The Encomium of Josephine: The Exoneration of a Disastrous Woman
In the series Fatale, by Ed Brubaker and Sean Phillips published by Image Comics; the main character Josephine, or “Jo,” is a moral gray area. Is she a hero, or a villain?
To begin, there should be no ambiguity regarding the meaning of the term, “femme fatale,” which translated from French literally reads, “disastrous woman.” The dictionary goes on to define the term as, “a seductive woman who lures men into dangerous or compromising situations,” or “a woman who attracts men by an aura of charm and mystery.” Using this definition as a rubric, how does Brubaker’s leading lady, Jo, stack up?
Jo is certainly mysterious; she is certainly beautiful. She has power and influence over the stronger sex, which she seems capable of wielding to various degrees of accuracy and deadliness. She does seem to enact Murphy’s Law on the men who cross her path. Once she is a part of their lives; anything that can go wrong, will go wrong. However, to this point in the series, Brubaker has lead us to see Jo as a reluctant vessel for this power. While manipulating the men who surround her, she often develops strong feelings of affection, if not love, for them. When calamity consumes her lovers, she seems to feel genuine remorse and sorrow. So, that leads naturally to the next question I will ask: is there such a thing as a reluctant femme fatale; or does the term by definition imply intent?
Case Study: Helen of Troy
“…she had godlike beauty, which having received she not inconspicuously retained. She produced the greatest erotic desires in most men. For one body many bodies of men came together…”
-Gorgias “The Encomium of Helen”
According to ancient Greek legend, Helen was the most beautiful woman ever to have lived. She belonged to Sparta; she was their queen. Her lover, Paris, was a Trojan prince. He took her away with him, to live happily ever after. As is so often the case when a young man takes a bride, an epic war broke out; taking the lives of countless men, destroying families and permanently altering history. Helen has been given the monicker, “The face that launched a thousand ships.” She has been vilified and berated for centuries.
Was she to blame for the effect she had on the men of her day?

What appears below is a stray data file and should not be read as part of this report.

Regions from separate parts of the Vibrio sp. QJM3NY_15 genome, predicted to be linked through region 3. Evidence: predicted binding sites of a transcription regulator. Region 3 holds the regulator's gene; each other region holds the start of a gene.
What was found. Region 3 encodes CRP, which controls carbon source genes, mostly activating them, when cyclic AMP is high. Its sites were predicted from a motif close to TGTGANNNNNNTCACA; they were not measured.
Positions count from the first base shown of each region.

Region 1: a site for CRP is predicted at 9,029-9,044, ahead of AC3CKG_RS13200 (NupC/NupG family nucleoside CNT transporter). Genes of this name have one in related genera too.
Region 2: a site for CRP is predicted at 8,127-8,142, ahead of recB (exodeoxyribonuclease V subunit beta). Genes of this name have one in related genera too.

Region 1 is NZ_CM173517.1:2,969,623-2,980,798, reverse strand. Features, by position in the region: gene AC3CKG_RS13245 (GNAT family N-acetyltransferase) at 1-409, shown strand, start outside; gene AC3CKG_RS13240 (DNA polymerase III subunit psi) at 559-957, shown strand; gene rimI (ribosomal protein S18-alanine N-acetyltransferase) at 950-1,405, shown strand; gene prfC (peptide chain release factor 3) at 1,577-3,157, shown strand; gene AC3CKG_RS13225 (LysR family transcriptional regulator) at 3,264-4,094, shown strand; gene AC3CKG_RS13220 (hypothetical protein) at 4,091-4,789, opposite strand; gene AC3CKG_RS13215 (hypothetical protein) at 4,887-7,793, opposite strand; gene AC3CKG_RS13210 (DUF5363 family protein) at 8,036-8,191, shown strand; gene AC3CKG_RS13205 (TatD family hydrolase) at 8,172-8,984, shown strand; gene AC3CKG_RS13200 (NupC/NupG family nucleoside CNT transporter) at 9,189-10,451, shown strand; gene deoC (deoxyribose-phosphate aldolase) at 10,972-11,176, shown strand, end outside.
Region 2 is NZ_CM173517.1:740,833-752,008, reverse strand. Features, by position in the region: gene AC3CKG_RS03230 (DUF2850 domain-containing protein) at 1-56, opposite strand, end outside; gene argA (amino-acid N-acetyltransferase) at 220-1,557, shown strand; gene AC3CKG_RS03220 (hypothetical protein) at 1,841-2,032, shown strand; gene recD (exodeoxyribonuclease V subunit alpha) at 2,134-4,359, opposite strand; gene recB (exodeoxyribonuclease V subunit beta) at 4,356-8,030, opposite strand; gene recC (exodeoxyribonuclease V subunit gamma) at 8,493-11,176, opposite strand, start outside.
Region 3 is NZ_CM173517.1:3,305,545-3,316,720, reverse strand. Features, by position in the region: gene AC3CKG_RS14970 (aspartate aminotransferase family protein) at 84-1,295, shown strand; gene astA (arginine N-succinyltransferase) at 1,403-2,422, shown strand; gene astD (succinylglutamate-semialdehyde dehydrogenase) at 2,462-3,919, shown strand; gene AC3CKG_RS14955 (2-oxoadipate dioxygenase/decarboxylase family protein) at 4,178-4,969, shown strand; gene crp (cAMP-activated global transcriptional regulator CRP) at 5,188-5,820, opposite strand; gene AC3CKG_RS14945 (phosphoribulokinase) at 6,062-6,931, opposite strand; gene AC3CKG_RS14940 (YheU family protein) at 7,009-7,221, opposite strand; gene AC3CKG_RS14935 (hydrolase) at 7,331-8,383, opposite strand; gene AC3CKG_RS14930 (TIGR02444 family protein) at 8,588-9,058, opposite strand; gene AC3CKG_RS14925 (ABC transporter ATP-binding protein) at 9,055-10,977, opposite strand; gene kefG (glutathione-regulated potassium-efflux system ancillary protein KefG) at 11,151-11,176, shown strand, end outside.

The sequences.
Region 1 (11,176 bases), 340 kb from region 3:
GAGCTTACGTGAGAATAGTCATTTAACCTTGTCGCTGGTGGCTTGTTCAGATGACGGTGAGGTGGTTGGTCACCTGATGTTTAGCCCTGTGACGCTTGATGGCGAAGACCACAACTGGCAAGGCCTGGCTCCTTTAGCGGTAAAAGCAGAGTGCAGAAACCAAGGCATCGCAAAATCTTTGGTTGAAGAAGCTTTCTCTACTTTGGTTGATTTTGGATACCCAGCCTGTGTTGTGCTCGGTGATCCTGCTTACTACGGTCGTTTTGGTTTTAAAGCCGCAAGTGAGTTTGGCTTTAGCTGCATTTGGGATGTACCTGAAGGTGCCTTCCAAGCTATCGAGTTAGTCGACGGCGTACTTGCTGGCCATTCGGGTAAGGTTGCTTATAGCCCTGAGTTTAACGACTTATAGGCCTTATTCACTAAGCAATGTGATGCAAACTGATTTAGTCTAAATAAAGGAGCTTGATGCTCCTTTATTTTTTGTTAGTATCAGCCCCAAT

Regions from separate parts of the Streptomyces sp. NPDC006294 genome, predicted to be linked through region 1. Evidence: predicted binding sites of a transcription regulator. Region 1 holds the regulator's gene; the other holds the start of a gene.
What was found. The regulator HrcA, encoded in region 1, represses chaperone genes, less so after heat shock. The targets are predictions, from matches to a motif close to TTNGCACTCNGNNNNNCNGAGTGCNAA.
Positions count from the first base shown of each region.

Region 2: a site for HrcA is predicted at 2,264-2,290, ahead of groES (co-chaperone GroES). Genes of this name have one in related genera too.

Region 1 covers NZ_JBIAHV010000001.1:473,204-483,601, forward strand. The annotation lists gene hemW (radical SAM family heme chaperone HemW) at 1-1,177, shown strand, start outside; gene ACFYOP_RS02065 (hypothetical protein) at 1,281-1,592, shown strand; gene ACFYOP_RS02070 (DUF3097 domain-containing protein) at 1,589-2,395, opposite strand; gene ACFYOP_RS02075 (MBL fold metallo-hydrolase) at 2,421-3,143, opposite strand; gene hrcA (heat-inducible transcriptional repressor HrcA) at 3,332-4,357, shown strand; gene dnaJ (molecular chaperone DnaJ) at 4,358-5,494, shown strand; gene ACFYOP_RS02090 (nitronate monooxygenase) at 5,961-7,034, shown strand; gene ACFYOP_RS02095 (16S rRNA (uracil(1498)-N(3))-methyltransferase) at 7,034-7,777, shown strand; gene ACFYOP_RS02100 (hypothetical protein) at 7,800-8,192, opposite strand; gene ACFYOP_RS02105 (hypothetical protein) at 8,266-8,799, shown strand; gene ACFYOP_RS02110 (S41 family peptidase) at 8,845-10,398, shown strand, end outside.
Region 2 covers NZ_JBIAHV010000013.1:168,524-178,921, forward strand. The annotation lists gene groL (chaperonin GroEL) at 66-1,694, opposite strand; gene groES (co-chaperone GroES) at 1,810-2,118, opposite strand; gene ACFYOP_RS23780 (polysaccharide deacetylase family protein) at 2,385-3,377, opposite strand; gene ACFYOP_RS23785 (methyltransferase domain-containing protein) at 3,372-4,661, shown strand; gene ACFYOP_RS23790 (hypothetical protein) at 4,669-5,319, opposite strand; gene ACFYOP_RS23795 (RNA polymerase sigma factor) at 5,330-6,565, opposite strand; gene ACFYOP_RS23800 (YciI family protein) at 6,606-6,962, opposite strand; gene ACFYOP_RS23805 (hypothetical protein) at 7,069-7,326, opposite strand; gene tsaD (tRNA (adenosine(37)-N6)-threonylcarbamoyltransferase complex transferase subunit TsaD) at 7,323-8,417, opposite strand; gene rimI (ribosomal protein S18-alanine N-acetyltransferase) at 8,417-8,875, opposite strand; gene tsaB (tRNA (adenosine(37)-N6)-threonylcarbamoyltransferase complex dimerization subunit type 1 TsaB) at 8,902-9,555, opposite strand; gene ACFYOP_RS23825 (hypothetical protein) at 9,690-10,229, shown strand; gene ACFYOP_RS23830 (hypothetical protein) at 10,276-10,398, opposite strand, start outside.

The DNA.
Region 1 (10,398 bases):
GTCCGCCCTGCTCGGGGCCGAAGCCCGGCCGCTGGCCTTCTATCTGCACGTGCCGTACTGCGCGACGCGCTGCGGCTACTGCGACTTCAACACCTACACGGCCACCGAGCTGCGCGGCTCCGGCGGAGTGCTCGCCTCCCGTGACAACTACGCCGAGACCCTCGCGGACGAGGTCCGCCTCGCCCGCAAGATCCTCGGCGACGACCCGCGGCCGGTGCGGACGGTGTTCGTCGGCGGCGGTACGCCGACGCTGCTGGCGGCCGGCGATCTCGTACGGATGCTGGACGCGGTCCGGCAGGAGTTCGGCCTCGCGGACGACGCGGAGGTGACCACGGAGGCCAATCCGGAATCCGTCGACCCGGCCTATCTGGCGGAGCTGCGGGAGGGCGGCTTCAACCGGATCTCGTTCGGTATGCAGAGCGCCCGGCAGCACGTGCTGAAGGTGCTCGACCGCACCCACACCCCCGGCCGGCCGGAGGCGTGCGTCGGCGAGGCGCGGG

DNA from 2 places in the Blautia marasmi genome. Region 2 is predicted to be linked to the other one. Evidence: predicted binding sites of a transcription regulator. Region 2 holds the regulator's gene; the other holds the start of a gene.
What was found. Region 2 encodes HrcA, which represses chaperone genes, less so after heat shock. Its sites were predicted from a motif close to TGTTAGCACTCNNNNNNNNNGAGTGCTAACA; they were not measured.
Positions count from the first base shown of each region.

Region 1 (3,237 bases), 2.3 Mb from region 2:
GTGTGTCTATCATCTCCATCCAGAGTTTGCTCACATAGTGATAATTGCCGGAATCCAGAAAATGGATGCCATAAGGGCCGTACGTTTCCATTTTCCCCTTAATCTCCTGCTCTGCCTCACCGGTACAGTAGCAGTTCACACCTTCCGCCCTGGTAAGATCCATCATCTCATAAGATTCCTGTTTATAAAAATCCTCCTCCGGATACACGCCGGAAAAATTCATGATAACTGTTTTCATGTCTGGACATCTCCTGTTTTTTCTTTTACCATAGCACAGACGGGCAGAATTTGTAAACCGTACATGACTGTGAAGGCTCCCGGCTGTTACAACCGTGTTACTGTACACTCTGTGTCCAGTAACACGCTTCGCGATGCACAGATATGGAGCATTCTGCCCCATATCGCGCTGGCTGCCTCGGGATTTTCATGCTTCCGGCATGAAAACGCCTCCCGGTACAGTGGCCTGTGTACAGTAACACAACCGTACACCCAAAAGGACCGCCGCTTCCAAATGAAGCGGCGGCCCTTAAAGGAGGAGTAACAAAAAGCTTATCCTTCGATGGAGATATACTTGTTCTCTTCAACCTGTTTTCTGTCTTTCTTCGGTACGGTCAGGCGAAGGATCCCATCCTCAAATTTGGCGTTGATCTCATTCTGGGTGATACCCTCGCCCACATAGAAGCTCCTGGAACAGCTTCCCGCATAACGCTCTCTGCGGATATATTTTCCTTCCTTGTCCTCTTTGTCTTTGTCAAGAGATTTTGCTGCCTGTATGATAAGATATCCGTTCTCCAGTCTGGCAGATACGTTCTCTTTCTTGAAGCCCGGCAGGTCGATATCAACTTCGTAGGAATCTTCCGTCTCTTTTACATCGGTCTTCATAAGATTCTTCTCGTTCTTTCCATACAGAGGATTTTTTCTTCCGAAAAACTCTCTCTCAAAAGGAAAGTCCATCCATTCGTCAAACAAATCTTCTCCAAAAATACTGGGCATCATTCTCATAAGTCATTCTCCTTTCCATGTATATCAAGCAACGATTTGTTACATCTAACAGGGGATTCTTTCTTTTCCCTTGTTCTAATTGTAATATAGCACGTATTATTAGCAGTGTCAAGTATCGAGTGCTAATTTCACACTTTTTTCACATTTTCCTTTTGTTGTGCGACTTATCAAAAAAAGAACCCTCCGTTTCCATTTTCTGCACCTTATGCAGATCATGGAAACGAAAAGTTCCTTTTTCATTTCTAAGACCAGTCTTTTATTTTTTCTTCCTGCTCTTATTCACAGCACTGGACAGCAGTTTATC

Between 480-380 B.C.E. a Greek Sophist, called Gorgias, set out to accomplish the great feat of exonerating Helen in his speech, “The Encomium of Helen.” He posited that Helen’s actions (leaving Sparta and starting the Trojan War) were the result of one of four things: fate, force, persuasion, or love; and the if any of these were the culprit, she was blameless. Could the same be said for Josephine, the heroine in Fatale?
“For the will of a god cannot be hindered by human forethought.” – Gorgias
It is clear that Jo is a piece of a much larger puzzle. Brubaker takes care to establish that she is cursed, and this curse touches every facet of her existence.
There are worldly forces controlling her fate…
And that the rules of this mortal existence do not apply to her.
“But if she was abducted by force, unlawfully constrained and unjustly victimized, it is clear on the one hand that the abductor, as victimizer, committed injustice…” – Gorgias
It is clear time and again, that Jo is motivated by her fear of violence and victimization. The consequences she would face if she fell into the hands of her adversaries are great enough that she will do anything to avoid facing them. Her fear suppresses her conscience. The threat of violence is tantamount to force in this case.
“Persuasion belonging to discourse shapes the soul at will,” – Gorgias
The truth is, we still do not know how Jo came by the power she possesses. Did she willingly acquiesce, was she tricked into it, or did she come into existence already endowed with this fatal beauty? The panel above seems to indicate that she was somehow initiated into this life.
However, we learn later that she was not fully educated on her power, or the potential harm she could generate. This might suggest that there was an element of trickery or deception in her initial encounter which led to her acquiring this power. If she was deceived in the beginning and not made fully aware of the devastation she could cause; can she be held responsible?
“If Love, being a god, has the divine power of gods, how could the weaker being have the power to reject this and to ward it off?” – Gorgias
Time and again, Jo thinks of her affectionate feelings for the men who come in and out of her life. She never takes for granted those who come to her assistance, and seems genuinely invested in her partners.
She never discounts the sincerity and earnestness of her lovers feelings for her. In fact, she seems as incapable of stopping herself from reciprocating those feelings as she is of inspiring them.
Jo even puts herself in harms way to protect those who love her, braving bullets and a fiery crash to save Nicholas Lash.
How then is it necessary to regard as just the blame of Helen, who either passionately in love or persuaded by discourse or abducted by force or constrained by divine constraints did the things she did, escaping responsibility every way? By this discourse I have removed infamy from a woman… – Gorgias
Jo is a force of nature, not a malicious temptress praying on the innocent. Find it in your heart to pardon her, and pick up this beautiful series from Image comics here: http://www.comixology.com/Fatale-1/digital-comic/NOV110354
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